When the Government's first home buyers grant and various state funded benefits come to an end they could force lower end house prices down by up to 10 per cent.
CB Richard Ellis has warned that the figures released by the Australian Bureau of Statistics earlier this week have shown that the number of homes bought by owner occupiers in May was 29 per cent higher than in October, when the federal boost was introduced.
The Australian has reported that first home buyers were responsible for 95.2 per cent of the increase.
CBRE manager of residential research Erin Rolandsen stated that first home buyers have been the cause for this boom and that once the boost is reduced from September it will leave the market rather vulnerable, things would get even worse after the boost is withdrawn at the end of December along with the withdrawal of state funded measures in July next year.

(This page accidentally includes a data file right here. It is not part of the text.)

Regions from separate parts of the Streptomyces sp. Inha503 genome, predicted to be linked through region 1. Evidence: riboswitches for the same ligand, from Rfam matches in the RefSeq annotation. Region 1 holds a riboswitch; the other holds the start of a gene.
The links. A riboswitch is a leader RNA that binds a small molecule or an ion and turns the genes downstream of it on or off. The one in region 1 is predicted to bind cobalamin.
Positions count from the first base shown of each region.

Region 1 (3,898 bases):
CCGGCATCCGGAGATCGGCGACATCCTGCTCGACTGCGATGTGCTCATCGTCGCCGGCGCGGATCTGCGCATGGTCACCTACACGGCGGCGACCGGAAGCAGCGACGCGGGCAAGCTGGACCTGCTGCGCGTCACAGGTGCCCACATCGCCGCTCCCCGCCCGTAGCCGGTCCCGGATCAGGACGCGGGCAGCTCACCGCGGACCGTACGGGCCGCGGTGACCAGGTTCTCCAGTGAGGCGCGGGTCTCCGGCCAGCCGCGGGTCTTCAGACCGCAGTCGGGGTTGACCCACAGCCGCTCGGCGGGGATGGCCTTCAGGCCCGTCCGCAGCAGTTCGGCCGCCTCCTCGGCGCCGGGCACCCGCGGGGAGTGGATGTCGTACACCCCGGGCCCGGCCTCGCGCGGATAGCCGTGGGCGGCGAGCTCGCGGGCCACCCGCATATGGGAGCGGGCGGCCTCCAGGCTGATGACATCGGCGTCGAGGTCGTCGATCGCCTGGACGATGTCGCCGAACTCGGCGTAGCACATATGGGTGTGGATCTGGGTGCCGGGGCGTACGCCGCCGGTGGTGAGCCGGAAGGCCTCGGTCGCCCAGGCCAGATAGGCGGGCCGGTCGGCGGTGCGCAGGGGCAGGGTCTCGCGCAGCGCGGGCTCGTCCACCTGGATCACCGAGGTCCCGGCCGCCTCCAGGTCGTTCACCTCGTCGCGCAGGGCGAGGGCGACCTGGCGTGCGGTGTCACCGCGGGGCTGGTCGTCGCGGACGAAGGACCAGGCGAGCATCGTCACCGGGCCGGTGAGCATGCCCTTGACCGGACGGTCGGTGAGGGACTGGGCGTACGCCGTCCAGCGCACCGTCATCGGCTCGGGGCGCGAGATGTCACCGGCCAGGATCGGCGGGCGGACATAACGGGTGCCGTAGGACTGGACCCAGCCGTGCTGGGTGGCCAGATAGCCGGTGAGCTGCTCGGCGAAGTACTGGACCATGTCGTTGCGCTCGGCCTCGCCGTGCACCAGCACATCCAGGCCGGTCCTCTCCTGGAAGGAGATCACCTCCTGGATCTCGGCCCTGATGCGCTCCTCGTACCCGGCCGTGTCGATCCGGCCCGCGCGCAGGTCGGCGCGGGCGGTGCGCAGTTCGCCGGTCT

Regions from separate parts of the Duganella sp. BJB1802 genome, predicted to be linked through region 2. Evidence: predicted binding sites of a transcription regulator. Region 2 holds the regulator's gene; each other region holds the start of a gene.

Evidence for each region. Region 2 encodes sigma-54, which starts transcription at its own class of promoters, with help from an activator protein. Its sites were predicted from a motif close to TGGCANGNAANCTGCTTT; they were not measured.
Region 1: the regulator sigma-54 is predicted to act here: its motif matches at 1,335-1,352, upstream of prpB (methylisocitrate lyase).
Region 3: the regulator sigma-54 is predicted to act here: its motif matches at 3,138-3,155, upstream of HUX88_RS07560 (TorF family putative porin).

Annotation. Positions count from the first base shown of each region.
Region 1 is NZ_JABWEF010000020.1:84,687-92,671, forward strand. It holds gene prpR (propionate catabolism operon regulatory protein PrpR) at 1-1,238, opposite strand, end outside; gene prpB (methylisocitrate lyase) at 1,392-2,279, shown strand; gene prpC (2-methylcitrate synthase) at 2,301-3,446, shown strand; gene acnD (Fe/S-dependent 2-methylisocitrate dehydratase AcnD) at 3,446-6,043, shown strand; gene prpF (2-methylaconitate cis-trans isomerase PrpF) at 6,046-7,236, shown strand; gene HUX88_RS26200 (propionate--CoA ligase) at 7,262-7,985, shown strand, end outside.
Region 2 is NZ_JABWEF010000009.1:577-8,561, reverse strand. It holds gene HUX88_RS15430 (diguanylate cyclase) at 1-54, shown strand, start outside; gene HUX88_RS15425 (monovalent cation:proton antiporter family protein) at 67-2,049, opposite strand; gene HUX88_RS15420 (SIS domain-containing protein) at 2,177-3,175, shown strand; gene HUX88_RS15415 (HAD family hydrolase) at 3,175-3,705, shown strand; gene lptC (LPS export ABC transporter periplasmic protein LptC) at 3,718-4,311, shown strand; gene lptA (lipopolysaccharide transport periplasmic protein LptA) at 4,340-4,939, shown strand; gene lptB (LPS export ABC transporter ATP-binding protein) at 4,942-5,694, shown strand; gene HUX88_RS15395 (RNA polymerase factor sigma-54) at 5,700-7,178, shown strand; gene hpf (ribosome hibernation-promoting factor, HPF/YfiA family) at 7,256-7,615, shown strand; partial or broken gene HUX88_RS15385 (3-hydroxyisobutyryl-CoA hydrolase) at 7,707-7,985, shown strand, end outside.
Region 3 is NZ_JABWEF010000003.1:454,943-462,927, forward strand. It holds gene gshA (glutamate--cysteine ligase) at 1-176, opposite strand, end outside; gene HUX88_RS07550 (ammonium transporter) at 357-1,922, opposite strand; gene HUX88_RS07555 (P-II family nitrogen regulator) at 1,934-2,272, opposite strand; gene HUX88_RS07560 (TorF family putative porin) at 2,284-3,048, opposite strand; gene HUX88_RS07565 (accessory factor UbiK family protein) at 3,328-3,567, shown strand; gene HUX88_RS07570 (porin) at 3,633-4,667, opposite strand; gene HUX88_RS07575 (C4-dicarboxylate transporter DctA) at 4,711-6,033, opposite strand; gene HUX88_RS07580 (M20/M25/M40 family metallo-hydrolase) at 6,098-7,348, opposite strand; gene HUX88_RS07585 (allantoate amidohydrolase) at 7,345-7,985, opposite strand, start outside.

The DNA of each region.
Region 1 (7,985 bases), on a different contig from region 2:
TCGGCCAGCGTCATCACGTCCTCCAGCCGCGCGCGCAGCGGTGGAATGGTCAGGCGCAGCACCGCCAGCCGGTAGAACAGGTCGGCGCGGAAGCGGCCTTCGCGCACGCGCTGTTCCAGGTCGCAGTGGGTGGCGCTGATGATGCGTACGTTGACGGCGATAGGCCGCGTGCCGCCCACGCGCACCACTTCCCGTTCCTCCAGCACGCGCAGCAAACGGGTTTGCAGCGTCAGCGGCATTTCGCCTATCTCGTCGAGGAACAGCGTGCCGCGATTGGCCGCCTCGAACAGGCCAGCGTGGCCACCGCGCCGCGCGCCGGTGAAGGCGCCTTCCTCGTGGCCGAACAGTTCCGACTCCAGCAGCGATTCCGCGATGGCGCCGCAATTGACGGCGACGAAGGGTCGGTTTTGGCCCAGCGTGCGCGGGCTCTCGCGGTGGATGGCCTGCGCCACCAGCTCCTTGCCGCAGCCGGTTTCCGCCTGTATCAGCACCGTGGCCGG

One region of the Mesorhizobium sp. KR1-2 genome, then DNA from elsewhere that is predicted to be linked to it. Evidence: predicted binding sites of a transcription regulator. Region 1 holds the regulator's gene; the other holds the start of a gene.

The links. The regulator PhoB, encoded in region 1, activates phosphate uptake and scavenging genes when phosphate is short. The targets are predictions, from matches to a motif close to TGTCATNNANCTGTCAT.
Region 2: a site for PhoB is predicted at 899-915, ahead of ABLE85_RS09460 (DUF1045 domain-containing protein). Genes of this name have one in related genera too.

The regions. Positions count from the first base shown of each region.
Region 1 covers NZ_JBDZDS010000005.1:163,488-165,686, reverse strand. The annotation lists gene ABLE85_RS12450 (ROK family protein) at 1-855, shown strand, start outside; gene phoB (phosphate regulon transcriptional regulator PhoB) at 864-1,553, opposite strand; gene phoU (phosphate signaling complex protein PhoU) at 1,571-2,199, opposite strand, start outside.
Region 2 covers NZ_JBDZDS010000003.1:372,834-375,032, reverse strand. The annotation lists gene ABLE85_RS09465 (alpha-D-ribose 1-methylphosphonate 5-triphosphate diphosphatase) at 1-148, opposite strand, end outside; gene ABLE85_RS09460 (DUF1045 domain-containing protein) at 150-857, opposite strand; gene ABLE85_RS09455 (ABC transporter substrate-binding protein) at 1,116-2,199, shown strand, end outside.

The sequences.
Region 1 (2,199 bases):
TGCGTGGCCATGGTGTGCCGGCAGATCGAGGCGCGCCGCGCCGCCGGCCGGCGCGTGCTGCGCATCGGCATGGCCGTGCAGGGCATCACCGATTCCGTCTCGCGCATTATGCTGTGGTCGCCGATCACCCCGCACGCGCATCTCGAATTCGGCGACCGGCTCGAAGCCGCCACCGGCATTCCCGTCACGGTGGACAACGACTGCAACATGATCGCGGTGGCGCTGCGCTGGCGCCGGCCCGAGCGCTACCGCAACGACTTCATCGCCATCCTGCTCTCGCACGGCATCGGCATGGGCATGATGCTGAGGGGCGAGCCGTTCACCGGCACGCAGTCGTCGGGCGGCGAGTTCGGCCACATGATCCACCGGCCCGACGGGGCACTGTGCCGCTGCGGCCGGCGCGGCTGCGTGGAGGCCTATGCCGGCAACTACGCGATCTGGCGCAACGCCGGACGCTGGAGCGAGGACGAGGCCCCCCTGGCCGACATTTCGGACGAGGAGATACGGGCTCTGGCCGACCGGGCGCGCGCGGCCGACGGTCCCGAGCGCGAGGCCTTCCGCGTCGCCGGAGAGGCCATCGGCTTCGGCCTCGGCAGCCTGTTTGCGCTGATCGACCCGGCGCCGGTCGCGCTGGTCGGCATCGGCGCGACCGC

Falls could reach 10 per cent from the peak in some areas, depending on the market conditions.
The CBRE has based their forecast on market analysis from the agency's View Point report.
Since the boost was first introduced, rising house prices have increased the average first home buyer loan by $20,000.
Ray White announced on Wednesday that there had been a 33 per cent increase in June sales this year compared with sales in June last year. Ray White deputy chairman Sam White said total June sales were 2.411 billion, compared with $1.8 billion last year. He predicted investor driven growth for the second half of this year.